New Amazon drone video, brought to you by Jeremy Clarkson

Watch Amazon's latest drone demo
Watch Amazon's latest drone demo

Amazon is stoking interest in its drone delivery plan with a new video starring TV host Jeremy Clarkson and a "naughty, naughty" bulldog.

The video, published Sunday, imagines a family in the "not too distant future" receiving a replacement soccer shoe via drone after their bulldog chews up the original.

It is the first such video from Amazon in two years, showcasing new flight footage and revealing a new design for the company's drone fleet.

Amazon is seeking to win public support for its project and overcome regulatory hurdles in the United States, United Kingdom and elsewhere.

"In time there will be a whole family of Amazon drones, different designs for different environments," Clarkson says, narrating footage of a drone flying over a suburban area.

"This one can fly for 15 miles," he says. "And it knows what's happening around it. It uses 'sense and avoid' technology to, well, sense and then avoid obstacles on the ground and in the air."

amazon air drone ground

Amazon first spoke publicly about its plans for the Prime Air delivery service in December 2013. "I know this looks like science fiction. It's not," Amazon CEO Jeff Bezos said on "60 Minutes."

Back then, Amazon shared footage of a delivery drone taking a package to a customer, but the company's engineers have clearly made many enhancements since then. In Sunday's new video, the drone flies much higher and seems to be more stable.

Clarkson, the narrator, is known around the world as the host of the BBC's "Top Gear."

When the BBC sacked him earlier this year, Clarkson and his producing partners struck a deal with Amazon. Their new show will debut on Amazon sometime next year.

In the promotional video for Prime Air, Clarkson describes Amazon's drone design in a way that is meant to assuage safety concerns.

"After rising vertically like a helicopter to nearly 400 feet, this amazing hybrid design assumes a horizontal orientation and becomes a streamlined -- and fast! -- airplane," he says.

As the drone approaches its destination, the customer receives a message on a tablet "to say that your Prime Air delivery is arriving," he continues.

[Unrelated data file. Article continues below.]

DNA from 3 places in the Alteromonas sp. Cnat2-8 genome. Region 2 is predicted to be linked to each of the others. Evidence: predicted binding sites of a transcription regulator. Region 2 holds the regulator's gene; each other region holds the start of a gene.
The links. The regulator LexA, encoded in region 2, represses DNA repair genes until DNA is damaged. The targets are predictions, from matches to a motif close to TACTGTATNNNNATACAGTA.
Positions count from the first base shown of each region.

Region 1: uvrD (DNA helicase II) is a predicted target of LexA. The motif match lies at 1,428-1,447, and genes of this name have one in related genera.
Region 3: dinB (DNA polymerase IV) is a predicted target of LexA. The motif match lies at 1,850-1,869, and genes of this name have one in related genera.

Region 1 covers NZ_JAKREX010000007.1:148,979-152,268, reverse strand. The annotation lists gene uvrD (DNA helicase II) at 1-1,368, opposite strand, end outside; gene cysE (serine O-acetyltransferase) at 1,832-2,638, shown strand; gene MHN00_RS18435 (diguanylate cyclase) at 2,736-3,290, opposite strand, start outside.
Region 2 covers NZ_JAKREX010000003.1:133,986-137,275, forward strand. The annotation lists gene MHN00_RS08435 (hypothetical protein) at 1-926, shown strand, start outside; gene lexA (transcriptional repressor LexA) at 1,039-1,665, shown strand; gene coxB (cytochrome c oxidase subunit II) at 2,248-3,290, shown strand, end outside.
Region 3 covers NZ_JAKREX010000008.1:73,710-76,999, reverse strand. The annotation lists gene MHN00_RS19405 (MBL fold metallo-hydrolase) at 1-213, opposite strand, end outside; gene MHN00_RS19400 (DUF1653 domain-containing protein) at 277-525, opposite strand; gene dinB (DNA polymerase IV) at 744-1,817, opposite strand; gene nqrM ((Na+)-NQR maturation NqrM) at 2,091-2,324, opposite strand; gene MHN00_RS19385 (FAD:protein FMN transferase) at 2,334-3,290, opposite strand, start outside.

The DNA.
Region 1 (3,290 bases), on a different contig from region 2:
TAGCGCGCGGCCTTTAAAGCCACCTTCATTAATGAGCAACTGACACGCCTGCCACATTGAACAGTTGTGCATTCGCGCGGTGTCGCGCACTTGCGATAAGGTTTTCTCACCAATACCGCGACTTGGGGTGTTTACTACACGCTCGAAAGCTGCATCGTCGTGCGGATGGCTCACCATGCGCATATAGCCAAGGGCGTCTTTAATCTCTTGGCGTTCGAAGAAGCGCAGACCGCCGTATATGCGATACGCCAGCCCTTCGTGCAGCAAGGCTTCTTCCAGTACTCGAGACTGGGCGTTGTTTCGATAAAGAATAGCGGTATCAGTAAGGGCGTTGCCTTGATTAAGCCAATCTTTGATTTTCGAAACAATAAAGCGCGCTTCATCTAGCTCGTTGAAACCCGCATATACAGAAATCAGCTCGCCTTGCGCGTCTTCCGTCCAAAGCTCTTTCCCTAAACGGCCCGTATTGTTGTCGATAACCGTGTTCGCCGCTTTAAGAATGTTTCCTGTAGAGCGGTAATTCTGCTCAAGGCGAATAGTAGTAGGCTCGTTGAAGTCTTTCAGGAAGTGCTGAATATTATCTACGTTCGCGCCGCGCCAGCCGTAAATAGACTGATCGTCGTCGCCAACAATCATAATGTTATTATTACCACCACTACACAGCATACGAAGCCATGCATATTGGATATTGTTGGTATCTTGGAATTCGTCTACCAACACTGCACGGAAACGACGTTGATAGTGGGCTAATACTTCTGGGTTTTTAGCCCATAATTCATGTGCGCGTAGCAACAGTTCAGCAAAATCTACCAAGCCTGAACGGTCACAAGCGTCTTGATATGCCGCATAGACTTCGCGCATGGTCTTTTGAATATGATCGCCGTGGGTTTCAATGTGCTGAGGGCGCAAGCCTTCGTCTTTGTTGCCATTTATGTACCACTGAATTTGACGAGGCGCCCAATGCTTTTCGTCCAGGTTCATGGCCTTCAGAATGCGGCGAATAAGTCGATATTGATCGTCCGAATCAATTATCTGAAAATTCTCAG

Once approved for a landing (via a tap on the tablet) the drone "goes back to vertical mode and scans the landing area for potential hazards. This amazing innovation then lowers itself slowly to the ground, drops off the package, and flies straight back up to altitude."

An Amazon spokesperson did not immediately respond to a request for further comment. But the company's website was updated on Sunday with new information about its plans.

"Amazon Prime Air is a future service that will deliver packages up to five pounds in 30 minutes or less using small drones," the site says.

"Flying under 400 feet and weighing less than 55 pounds, Prime Air vehicles will take advantage of sophisticated 'sense and avoid' technology, as well as a high degree of automation, to safely operate beyond the line of sight to distances of 10 miles or more," it adds.

Amazon's specifications are partly a response to FAA regulations. The government is working on rules for drones that weigh less than 55 pounds.

An early draft of the rules only allowed drones to fly within a user's line of sight. Amazon expressed its disagreement with this restriction over the summer, and the new drone video asserts that the vehicles can safely go further distances.

Amazon's website was also updated on Sunday to say that "we are testing many different vehicle designs and delivery mechanisms to discover how best to deliver packages in a variety of environments."

Amazon says it has "more than a dozen prototypes." The FAA approved tests in the U.S. earlier this year.

As for when the drones could start flying over your head, Amazon remains noncommittal about any specific date.

"Putting Prime Air into service will take some time," Amazon said. "We will deploy when we have the regulatory support needed to realize our vision."


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